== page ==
Well, one thing's for sure: no previous group has ever hugged it out on the runway before final judging. Awwwwwwwww.
Heidi says that they're all talented but that they can't all compete at Fashion Week (lie!). Only one will be out tonight, but of the four who will create collections only three will compete as finalists.
She tells Michael C. that he's had very high highs and very low lows, but that his dress for this challenge was a major high. He's in. His face crumples in a fake-looking cry (it might be real, but it looks fake, which is kind of the essence of Michael C.'s entire personality).
Mondo, of course, is awesome and is in. Backstage he and Michael C. weep in each other's arms. This season totally has its period.
Out on the runway, Heidi tells Andy that he, too, has had high highs and low lows. "We do worry about the played-out warrior woman look," she says. "But believe you deserve another chance." Andy is in.
Which leaves Gretchen and April in the bottom two, ruining my original final three prediction (Mondo, Gretchen, April) even before the elimination!
Heidi says that April had major ups and downs, and that while her look this week had some interesting elements the judges felt like they'd seen it before. Meanwhile, Gretchen was the only designer to make separates, but lost her way. "You went to the Lower East Side," Heidi says, "But your look was not cool."
Still -- and we knew this was coming, didn't we? -- Gretchen is in, which means April is out. Sad! April has really grown on me. But she is only 21. Begrudgingly, I will admit that based on overall performance this season Gretchen deserves to go to Fashion Week over April. But based on that same criteria, April should have gone in place of Michael C. The fact that he is still in the competition is mind-boggling, regardless of his prowess in this challenge.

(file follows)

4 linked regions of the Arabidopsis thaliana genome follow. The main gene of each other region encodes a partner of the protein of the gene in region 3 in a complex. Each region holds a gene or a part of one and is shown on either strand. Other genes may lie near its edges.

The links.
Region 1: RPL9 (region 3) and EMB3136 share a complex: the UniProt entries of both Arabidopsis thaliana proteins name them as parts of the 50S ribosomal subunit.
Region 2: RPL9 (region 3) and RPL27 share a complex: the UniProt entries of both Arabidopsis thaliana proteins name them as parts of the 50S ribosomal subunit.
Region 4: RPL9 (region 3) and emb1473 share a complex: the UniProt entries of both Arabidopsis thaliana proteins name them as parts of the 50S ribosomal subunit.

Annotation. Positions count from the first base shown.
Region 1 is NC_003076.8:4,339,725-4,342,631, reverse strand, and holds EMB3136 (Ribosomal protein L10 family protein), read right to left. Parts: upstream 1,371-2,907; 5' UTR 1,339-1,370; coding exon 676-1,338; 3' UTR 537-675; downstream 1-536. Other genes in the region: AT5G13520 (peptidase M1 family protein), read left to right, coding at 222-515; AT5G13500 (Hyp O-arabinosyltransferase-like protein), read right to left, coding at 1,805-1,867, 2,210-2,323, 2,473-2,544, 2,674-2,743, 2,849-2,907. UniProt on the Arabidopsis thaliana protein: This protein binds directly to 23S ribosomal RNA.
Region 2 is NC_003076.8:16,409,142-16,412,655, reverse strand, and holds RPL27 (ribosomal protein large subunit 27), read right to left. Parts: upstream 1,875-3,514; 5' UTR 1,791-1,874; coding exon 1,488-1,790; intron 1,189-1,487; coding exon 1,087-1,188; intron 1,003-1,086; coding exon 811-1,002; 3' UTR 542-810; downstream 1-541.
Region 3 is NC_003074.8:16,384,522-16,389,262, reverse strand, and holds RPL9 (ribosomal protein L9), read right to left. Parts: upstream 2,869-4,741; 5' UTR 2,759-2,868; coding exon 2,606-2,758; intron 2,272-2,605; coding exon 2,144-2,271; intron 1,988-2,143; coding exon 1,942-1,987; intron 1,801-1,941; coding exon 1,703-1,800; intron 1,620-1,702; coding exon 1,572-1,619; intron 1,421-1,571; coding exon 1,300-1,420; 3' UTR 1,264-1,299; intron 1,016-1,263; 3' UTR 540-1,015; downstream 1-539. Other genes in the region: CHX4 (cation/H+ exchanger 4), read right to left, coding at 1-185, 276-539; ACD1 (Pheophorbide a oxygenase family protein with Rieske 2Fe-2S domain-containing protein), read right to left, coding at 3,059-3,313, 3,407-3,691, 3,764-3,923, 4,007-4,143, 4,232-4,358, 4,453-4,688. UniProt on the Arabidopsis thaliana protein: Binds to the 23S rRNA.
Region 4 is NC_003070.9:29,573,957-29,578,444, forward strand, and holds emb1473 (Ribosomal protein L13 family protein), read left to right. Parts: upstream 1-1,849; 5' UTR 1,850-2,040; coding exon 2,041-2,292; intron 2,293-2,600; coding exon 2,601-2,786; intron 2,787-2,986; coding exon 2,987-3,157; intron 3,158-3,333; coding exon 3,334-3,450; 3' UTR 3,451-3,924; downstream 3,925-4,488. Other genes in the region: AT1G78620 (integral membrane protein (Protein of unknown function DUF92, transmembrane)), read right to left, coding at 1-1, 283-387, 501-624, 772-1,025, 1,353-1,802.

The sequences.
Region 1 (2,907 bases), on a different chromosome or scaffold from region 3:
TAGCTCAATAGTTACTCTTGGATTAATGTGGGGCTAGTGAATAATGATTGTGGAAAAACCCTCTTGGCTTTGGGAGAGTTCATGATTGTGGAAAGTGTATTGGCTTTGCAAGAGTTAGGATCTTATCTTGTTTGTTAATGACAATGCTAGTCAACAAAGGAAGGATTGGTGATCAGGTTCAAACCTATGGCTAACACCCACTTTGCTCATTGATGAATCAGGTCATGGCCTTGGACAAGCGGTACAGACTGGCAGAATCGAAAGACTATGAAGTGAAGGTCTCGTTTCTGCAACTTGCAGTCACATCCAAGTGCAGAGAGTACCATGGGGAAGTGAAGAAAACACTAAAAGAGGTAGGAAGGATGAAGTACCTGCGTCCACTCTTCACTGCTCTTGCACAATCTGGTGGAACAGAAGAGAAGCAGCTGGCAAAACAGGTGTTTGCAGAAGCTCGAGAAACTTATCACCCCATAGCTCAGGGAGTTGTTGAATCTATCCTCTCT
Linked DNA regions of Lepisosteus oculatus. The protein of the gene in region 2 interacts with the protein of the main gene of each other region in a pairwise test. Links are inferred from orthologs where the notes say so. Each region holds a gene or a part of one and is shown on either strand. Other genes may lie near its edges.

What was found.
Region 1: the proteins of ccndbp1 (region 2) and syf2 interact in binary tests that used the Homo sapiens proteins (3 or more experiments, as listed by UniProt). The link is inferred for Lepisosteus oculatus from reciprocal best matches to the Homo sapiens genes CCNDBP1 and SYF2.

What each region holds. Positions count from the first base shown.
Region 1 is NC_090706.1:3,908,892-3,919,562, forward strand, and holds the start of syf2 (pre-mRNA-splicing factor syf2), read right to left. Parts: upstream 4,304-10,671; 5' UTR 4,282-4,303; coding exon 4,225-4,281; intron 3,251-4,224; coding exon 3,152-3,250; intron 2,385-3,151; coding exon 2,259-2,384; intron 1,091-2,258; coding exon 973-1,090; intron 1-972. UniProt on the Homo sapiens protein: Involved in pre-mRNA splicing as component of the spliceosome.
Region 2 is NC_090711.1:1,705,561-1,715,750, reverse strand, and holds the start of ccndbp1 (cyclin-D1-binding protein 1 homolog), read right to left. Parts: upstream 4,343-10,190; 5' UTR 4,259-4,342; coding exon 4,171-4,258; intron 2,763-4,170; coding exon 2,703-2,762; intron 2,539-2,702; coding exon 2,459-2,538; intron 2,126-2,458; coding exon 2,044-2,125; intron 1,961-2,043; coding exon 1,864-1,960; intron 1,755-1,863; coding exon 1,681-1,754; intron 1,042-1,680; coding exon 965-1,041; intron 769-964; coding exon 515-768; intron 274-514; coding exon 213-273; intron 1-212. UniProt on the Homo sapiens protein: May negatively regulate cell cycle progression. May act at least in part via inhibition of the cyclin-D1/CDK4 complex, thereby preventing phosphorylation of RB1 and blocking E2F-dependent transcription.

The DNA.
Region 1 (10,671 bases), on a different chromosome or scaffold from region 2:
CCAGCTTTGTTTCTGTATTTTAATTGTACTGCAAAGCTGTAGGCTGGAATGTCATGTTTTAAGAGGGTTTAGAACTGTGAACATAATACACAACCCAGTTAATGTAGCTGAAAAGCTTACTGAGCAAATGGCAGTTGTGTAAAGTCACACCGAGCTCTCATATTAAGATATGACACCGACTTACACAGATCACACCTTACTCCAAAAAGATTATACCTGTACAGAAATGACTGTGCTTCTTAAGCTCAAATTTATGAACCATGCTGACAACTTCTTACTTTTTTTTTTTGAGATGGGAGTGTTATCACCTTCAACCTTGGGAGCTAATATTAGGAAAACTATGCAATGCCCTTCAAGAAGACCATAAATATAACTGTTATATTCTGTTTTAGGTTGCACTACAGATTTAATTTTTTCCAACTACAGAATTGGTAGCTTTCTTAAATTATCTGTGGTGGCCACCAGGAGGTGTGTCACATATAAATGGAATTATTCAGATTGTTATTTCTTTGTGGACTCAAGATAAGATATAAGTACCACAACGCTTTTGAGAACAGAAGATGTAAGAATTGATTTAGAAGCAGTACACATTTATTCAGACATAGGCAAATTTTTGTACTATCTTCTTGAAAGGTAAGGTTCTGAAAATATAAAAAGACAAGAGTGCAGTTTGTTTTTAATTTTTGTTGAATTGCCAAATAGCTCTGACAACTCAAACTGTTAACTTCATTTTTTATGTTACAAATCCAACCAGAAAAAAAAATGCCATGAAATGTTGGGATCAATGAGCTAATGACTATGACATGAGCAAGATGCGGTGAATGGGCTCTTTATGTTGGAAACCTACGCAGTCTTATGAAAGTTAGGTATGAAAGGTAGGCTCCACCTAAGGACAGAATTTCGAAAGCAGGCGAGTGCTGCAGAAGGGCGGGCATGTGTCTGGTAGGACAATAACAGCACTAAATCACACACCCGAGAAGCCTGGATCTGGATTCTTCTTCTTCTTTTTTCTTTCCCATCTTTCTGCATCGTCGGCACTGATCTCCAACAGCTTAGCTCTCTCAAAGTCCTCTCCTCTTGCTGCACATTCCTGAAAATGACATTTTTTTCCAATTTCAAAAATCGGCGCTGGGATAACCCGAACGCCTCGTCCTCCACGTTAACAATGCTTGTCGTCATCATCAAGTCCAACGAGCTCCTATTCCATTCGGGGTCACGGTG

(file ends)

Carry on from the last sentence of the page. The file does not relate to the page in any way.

[Okay, getting down from soap box now.]
Backstage, Gretchen tells the boys, "I'm really relieved that they gave me the second chances that each of you guys got." Hahaha. What a backhanded, bitchy thing to say! Gretchen is a turd.
Tim reminds the final four that while they're all creating collections, only three will compete at Fashion Week. Smart money's on Mondo, Gretchen, and Andy, but if my theory* holds (POTENTIAL SPOILER ALERT -- although there's no real evidence that I'm right), it'll be MC, Gretchen, and Mondo. We'll see.
I went to the Fashion Week show last season, and while I didn't know the outcome then, I looked back at my notes and it turns out that Seth Aaron, Emilio, and Mila all showed in a row in the middle of the group (they were 7th, 8th, and 9th to present I believe). This year, the only three of the final four to show in a row were Michael, Gretchen, and Mondo (6th, 7th, and 8th). It seems like it would make sense for the final three to show in an unbroken sequence so that the editors don't have to splice the footage together later, but on the other hand there are so many cut-away shots in the final version that I'm not sure it matters.
Next week: Home visits! Tim tells someone they have design diarrhea (which can only be cured, I assume, with IMoodium AD. Hahaha. Forgive me, that's the DayQuil talking). The velvet bag, much to my delight, is featured prominently. "Whatever's in it is going to be evil," someone says. One of the final four will be out.
Also: I'm thinking of live-blogging the finale. What do you guys think: yay or nay? I've never done it before and it might be a fun way to end the season. On the other hand, I can't post photos, or give any extended commentary, until afterwards. Thoughts?
I forgot to tell you guys: I interviewed Tim Gunn for Capitol File magazine (he grew up in DC). And he was the most gracious, funny, dishy, wonderful person -- even better than he seems on the show. He talked to me for almost 90 minutes, well past the time his publicist wanted him to. And when the interview was over he walked me to the subway.
(No, he does not read these recaps. But he was tickled that I did them.)
Anyway, I just wanted to let you know that I met Saint Tim, and now I can die happy. Also, his book is actually pretty great. I read it on vacation.
Okay, bye for real now.
Follow Una LaMarche on Twitter: www.twitter.com/sassycurmudgeon